Tuesday, March 23, 2010

Critiquing – an about face. Seriously?

If you’ve seen past posts on this, you’ll know I have always been wary of critiquing and critique partners. Jeez, who am I kidding? I was convinced I didn’t want it and didn’t need it – not because my work was perfect (yeah, right) – but because the very thought of it terrified me. And yeah, I’m used to relying on myself and getting things done on my own, and I figured I could complete my journey to publication without it. It might have been a teensy, tiny bit arrogant :). It’s not that I worried about the feedback, but I’d heard all the nightmare stories about critique experiences. Trying to write and get published is hard enough, without having to deal with THOSE hassles and it all sounded very time consuming. And sending my work to some unknown person (who may or may not be a ‘good’ writer or know what they’re talking about) just so that they could rip it to shreds? Or tell me it was ‘fine’ or ‘great’ when it really sucked? Who needs that? But there was always something niggling at me, back in the dark recesses of my mind – every published author I had heard talk on this subject and nearly every aspiring author I had read/listened to – ALL had critique partners. Huh. It’s not that I thought they were wrong (OK, it may have crossed my mind), but for awhile I still thought I could do without it. Until recently. I got the courage from somewhere to give it a try. Again, I wasn’t worried about the nature of the feedback. I was more worried about being steered in a wrong direction and wasting valuable time. I was worried I’d get feedback and I’d be like ‘I have no idea what this person is talking about’. I was worried an obligation would be established in a relationship I wouldn’t want to continue and I’d have no idea how to deal with that. None of that happened and through it I realized some things. I can’t see my work with fresh eyes or in a new light once I’ve worked on it for so long. Only a new reader can do that. I can’t necessarily see structural issues, grammatical problems or even wrongly used words because I’ve read through it so many times. I can’t see gaps or poor transitions or even some inconsistencies because I’m so familiar with my own work. I’ve come to realize that critiquing can provide a whole other rich layer to a written piece. Imagine that? The trick is finding someone who has a similar style or writes in a similar genre and perhaps has strengths that complements your weaknesses. Easier said than done I know. I’ve discovered you can get a sense of someone in a very short span of time and you just have to trust your instincts. Plus, you can ignore everything they say if you want and perhaps try someone else. This trial and error process seems to be a pretty standard approach.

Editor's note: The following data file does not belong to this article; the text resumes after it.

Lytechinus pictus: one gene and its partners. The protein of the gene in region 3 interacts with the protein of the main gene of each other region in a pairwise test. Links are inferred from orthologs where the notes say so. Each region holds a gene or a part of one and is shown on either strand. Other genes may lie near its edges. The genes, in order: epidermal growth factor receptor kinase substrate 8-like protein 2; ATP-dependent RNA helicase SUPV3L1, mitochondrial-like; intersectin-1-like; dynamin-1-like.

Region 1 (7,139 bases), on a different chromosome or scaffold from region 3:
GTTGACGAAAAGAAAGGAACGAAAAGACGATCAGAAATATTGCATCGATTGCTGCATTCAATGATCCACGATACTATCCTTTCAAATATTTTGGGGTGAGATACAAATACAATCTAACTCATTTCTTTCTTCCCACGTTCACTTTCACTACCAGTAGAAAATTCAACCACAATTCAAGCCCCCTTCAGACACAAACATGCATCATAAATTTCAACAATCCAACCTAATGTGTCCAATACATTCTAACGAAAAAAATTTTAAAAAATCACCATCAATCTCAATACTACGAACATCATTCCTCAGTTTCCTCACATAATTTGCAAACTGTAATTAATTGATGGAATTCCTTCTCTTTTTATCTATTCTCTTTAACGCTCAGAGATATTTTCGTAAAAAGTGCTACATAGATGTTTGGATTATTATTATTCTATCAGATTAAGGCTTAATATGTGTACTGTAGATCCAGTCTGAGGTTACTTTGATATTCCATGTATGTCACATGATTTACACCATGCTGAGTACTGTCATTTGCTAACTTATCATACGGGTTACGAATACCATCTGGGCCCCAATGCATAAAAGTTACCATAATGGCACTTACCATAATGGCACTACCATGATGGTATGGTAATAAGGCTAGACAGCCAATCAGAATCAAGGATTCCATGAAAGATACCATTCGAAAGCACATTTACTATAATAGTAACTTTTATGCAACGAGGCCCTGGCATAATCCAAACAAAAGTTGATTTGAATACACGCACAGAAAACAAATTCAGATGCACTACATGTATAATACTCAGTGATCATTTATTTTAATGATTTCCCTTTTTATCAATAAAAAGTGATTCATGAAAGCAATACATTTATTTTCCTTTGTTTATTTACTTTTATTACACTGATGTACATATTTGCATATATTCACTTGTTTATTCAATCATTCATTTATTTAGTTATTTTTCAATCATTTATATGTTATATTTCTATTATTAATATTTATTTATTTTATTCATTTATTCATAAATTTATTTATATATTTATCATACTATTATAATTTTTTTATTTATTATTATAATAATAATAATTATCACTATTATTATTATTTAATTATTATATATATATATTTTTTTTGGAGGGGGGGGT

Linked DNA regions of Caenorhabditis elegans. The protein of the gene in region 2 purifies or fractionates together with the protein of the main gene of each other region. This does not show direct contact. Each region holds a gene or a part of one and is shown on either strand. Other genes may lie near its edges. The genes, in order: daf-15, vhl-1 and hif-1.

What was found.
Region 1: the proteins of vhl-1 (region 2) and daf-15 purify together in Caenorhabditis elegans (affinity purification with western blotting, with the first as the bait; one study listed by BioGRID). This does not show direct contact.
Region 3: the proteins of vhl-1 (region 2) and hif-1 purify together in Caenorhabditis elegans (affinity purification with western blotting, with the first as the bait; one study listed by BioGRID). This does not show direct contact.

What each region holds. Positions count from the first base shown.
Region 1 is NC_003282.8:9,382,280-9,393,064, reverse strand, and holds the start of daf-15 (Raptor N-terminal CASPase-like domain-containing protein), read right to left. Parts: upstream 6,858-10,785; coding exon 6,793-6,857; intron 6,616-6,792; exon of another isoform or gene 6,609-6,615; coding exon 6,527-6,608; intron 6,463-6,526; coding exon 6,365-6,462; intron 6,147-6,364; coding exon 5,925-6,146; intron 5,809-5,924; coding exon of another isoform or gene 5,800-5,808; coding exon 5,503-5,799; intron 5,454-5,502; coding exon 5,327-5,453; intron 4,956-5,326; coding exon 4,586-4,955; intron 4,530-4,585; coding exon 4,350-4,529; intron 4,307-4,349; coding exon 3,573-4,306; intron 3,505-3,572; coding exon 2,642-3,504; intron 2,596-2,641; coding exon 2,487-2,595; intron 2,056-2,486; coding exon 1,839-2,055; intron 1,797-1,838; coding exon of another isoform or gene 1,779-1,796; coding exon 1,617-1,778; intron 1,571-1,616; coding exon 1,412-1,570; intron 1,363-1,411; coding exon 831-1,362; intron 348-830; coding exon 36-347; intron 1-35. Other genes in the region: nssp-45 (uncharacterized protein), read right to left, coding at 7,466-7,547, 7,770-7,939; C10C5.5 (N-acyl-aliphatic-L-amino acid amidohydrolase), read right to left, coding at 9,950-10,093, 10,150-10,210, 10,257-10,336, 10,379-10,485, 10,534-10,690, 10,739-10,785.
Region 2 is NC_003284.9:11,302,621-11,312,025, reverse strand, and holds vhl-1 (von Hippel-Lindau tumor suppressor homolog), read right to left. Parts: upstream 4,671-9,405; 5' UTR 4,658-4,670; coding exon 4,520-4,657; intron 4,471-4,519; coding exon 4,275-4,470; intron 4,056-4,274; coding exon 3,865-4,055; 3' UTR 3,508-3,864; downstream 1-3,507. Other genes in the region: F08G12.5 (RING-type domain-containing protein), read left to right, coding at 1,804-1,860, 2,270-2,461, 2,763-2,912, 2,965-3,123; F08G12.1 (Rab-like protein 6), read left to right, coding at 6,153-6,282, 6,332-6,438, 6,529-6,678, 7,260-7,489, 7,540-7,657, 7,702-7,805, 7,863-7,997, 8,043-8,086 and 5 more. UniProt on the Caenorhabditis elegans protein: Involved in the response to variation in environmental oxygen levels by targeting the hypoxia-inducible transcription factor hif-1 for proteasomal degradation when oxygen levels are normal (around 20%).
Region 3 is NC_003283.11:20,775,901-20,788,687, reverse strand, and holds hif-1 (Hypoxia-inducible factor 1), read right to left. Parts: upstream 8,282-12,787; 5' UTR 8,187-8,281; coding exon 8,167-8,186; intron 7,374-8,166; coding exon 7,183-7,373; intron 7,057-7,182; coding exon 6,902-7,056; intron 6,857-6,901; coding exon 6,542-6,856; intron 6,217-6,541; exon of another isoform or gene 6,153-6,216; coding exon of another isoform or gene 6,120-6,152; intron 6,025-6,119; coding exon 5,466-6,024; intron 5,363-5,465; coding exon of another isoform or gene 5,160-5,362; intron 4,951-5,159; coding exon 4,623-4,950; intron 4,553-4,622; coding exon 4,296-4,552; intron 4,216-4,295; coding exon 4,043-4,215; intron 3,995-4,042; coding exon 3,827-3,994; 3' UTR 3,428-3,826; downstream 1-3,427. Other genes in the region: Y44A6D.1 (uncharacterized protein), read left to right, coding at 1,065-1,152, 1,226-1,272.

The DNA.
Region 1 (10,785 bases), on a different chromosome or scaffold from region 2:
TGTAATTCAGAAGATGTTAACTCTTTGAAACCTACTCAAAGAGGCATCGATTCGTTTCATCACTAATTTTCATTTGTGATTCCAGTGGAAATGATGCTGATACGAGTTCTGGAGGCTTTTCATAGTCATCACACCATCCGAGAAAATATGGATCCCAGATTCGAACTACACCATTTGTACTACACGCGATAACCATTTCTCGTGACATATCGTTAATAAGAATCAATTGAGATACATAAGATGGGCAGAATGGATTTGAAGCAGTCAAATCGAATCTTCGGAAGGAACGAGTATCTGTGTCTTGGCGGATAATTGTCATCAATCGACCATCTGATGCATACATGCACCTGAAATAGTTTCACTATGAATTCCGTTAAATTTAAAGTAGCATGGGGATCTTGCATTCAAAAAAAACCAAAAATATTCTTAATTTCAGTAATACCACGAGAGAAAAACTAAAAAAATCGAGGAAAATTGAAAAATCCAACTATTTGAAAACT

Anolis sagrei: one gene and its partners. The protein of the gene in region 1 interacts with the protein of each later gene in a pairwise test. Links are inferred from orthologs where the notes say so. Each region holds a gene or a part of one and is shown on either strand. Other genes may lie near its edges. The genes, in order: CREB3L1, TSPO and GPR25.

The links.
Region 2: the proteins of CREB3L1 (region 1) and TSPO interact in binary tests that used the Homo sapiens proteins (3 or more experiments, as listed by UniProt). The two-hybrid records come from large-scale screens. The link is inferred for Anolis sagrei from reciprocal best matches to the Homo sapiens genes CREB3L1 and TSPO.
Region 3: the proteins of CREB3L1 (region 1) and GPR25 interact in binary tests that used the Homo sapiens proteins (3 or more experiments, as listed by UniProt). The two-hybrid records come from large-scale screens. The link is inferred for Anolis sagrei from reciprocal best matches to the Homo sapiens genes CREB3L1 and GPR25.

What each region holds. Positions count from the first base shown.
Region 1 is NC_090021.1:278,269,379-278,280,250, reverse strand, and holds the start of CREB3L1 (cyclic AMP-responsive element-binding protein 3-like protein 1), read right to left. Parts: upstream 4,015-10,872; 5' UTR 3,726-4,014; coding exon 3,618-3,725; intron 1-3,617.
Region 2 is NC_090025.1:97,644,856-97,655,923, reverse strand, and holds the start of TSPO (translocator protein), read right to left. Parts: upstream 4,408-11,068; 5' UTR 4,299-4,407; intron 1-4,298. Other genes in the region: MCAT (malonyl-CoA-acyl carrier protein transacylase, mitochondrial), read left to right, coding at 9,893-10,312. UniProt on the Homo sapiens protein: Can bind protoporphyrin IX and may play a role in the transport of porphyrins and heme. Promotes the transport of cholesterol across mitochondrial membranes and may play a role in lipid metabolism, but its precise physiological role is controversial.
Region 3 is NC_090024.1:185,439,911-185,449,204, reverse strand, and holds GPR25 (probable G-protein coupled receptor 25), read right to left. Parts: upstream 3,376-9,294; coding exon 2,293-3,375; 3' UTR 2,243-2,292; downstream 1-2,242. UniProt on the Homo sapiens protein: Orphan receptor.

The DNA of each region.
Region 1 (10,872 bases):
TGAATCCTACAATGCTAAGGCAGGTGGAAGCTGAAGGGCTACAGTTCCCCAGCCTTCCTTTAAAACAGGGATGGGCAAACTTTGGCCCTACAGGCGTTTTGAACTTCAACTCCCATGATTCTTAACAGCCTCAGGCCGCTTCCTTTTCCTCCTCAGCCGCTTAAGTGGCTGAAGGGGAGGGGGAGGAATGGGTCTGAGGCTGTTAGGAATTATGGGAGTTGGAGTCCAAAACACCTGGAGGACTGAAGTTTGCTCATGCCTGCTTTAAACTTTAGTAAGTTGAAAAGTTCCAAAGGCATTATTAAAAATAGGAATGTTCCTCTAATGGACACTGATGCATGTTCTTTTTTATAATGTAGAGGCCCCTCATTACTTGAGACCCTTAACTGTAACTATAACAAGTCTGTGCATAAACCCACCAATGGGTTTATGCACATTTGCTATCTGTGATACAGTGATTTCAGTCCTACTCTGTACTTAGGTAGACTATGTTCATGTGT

So, yeah, I guess you could say I’ve had an about face on critiquing because my experiences have all been wonderful, positive, valuable, enlightening, and enriching. I think my work will be better for it.


  1. Good for you! Believe me, I know about those same fears. But I found some very valuable crit partners and yeah, they see stuff I miss. Thanks to them my work is so much better.

  2. I think it may take a while to find CPs you really gel with but it's SO worth it. I have several as well as being part of a crit group and it's not only crit they provide you with. They also help with brainstorming and give you support when things aren't going so great. Also, critting other people's work can be really valuable in terms of helping you see stuff in your own.
    Honestly, I wouldn't be without my CPs. They're fantastic.

  3. Hi Kaily -- so glad you've had a good experience! A good CP is worth her wait in gold. But it's essential that you have the right fit.

  4. I agree wholeheartedly, though I had the same reservations when I started out. Like you, I also found out that a CP can help me make my work better. Plus, the encouragement your CP gives you is hugely helpful too.

    Hope you continue to have good experiences! :)

  5. Kaily,

    Just from the other side of things - mostly I don't work with a critique partner. There are actually a lot of authors who don't. It's not because I think my writing is the best ever. I know it's not. Recently, I've started using beta readers who read a manuscript from a reader's POV, and I find their input really helpful. They pick up on inconsistensies etc

  6. I have CPs and enjoy meeting with them every Friday night. They've all been writing longer than me and have taught me so much.

    Bottom line is, it's your WIP. Use the suggestions or don't. The decision is always YOURS!! :)